Ethernet technology represents the earliest and most basic technique for building a LAN (Local Area Network) in a small office or residence. The basic principle of Ethernet installation is a wired connection between a NIC (network interface controller, sometimes called a LAN adapter) connected to each computer or peripheral device (like a hard drive, printer, fax or scanner) to a central hub, router or switching device by an Ethernet cable. The hub acts as a relay directing communications through the network in response to instructions encoded in the data packages sent by the computer. The NIC assigns an address to each device in the network so the hub knows where to direct the data. Ethernet technology has grown so popular that most new computers are constructed to include the LAN adapter right on the computer’s motherboard. It is rarely necessary to buy one separately.
Most modern routers or hubs include a limited number of Ethernet connections. However, a LAN network can work with branched routers and hubs to include essentially as many devices as you might want.
This wired network enables all the computers to exchange data freely among them once all computers are software enabled to do so. The operating system (Windows, Mac, and others) will have provisions for setting up LANs. Each computer can be set to permit others in the network to see specified files and folders. Networked devices including peripherals are addressable and can be shared.
The virtue of the Ethernet network is that it is completely secure and private, isolated from the wide area network with its risk of hacking and data privacy violation from outside. In some cases, a wireless LAN can be set up using small radio transmitters and receivers instead of Ethernet cables. Special LAN adapters are also available to adapt electrical wiring or telephone wiring to modulate signals instead of Ethernet cables. In some networks, fiber-optic cables are used instead of cables carrying electric current. With appropriate adaptation, fiber-optic cables can allow for faster data transmission and wider bandwidth than conventional cables.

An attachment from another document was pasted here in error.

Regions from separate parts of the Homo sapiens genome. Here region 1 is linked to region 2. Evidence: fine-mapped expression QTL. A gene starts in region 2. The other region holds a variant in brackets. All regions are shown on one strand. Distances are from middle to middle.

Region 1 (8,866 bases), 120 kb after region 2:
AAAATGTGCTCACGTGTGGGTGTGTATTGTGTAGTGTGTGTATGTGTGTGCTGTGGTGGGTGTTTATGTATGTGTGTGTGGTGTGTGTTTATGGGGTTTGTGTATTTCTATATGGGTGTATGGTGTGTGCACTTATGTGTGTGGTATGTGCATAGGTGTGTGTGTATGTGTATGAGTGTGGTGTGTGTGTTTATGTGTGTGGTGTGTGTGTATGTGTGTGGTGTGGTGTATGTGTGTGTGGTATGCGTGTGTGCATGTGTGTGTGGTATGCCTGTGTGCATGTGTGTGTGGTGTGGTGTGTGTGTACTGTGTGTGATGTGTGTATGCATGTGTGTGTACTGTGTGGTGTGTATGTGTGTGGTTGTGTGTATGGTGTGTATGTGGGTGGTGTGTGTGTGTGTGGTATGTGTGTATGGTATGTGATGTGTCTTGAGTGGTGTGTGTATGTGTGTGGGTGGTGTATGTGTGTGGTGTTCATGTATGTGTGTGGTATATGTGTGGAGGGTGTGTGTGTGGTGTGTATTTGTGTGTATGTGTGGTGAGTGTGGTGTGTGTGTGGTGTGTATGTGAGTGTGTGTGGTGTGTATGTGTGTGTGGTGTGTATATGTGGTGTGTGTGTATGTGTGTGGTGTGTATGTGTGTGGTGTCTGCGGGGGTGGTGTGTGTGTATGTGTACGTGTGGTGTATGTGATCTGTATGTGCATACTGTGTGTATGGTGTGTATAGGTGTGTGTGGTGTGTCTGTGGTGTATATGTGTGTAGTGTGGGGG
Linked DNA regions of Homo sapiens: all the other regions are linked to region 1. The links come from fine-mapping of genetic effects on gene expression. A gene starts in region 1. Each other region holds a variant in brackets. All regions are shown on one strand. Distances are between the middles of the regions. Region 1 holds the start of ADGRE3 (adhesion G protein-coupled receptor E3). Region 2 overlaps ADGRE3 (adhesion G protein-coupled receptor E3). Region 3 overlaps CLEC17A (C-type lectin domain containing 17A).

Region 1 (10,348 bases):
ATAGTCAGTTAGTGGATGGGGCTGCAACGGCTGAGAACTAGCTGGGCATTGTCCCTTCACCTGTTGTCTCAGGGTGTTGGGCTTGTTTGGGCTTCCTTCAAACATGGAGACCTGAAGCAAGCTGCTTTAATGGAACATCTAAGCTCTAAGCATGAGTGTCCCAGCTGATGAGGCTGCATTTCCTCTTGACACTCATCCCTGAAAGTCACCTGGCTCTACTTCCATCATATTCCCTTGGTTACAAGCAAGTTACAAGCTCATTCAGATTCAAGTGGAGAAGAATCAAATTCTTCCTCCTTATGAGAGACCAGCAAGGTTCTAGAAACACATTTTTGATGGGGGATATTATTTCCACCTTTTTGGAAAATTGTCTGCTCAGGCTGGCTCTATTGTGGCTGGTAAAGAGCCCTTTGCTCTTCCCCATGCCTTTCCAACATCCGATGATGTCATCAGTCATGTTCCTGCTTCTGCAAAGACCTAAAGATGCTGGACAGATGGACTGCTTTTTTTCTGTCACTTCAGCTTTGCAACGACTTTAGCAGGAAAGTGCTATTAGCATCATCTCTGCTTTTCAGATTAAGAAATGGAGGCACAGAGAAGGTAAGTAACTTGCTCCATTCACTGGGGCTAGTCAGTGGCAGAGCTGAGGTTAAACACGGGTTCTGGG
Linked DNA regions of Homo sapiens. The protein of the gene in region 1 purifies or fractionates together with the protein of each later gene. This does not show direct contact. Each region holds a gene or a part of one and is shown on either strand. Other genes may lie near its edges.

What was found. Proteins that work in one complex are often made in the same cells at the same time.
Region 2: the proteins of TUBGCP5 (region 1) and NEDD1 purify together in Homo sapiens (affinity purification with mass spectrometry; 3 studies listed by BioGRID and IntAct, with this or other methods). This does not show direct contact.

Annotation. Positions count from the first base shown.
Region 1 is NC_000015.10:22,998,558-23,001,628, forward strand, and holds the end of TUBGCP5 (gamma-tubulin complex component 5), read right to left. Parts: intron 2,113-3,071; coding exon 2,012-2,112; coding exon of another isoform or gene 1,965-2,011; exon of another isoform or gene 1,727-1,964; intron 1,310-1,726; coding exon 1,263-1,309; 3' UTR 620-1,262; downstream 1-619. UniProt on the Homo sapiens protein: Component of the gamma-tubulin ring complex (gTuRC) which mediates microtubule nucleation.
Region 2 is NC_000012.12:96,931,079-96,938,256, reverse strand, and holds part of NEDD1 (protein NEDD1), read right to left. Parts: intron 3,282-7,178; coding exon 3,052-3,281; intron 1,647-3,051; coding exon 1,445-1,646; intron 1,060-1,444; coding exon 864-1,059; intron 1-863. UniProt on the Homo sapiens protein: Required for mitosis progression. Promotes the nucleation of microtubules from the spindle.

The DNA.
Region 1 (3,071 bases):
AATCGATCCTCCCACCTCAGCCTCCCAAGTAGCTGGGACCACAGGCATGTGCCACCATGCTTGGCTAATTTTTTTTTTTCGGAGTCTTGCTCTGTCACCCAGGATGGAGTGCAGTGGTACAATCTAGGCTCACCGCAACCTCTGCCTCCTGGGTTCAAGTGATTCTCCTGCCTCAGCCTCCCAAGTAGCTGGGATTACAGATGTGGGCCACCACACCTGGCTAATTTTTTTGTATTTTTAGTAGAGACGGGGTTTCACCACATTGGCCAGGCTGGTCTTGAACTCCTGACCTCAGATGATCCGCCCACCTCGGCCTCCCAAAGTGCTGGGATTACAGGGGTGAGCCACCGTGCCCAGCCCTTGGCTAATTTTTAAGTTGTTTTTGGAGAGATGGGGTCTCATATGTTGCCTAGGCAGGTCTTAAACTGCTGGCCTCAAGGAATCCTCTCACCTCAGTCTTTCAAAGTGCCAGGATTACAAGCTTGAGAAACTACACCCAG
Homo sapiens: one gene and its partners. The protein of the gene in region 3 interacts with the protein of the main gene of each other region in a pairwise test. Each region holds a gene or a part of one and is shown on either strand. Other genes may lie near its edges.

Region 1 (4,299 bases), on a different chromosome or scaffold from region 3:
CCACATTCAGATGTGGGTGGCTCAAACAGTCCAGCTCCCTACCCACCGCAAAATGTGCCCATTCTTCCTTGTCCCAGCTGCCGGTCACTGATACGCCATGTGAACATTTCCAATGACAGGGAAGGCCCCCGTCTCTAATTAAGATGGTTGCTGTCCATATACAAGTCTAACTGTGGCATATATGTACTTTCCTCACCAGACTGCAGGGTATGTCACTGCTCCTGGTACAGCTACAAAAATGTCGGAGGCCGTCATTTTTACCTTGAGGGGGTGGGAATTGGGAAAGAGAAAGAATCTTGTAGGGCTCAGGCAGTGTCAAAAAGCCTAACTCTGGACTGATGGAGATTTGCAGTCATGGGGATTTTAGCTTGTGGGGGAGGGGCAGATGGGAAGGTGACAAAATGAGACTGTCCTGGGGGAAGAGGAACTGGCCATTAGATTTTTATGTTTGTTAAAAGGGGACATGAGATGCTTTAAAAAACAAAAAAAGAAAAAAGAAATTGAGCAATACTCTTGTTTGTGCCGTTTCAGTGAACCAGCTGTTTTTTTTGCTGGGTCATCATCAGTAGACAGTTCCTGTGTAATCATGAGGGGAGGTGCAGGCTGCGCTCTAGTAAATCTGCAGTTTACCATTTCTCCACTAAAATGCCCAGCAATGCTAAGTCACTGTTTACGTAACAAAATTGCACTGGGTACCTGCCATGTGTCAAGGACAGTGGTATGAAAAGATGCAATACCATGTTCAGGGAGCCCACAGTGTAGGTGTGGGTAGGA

There are some limits to Ethernet-based LANs. First of all, signal strength in the cables decreases with resistance in the wires and that is a function of the length of the cables. As signal strength drops, outside interference and “static” from other signal generators become a significant source of signal degradation.
Experts state that the maximum cable length for an Ethernet cable is around 300 feet between computer and hub. This substantially limits the extent of Ethernet LANs in larger offices. Fiber-optic cables can increase this range.
Wireless Ethernet networks may also be somewhat larger. However, wireless networks are much more subject to interception and data theft than private wired networks. In a way, wireless Ethernet defeats a lot of what the Ethernet is really good for. The range of the wireless transmitter may well go beyond the confines of an office so that signals can be picked up by people outside the network. The use of software blocks like firewalls may be required. But these get very cumbersome.
The Ethernet system and hub-based networking have been around almost as long as practical microcomputers. In a way, the LAN idea was behind the development of the internet itself. Even today, IT scientists and engineers continue to work to improve Ethernet systems.
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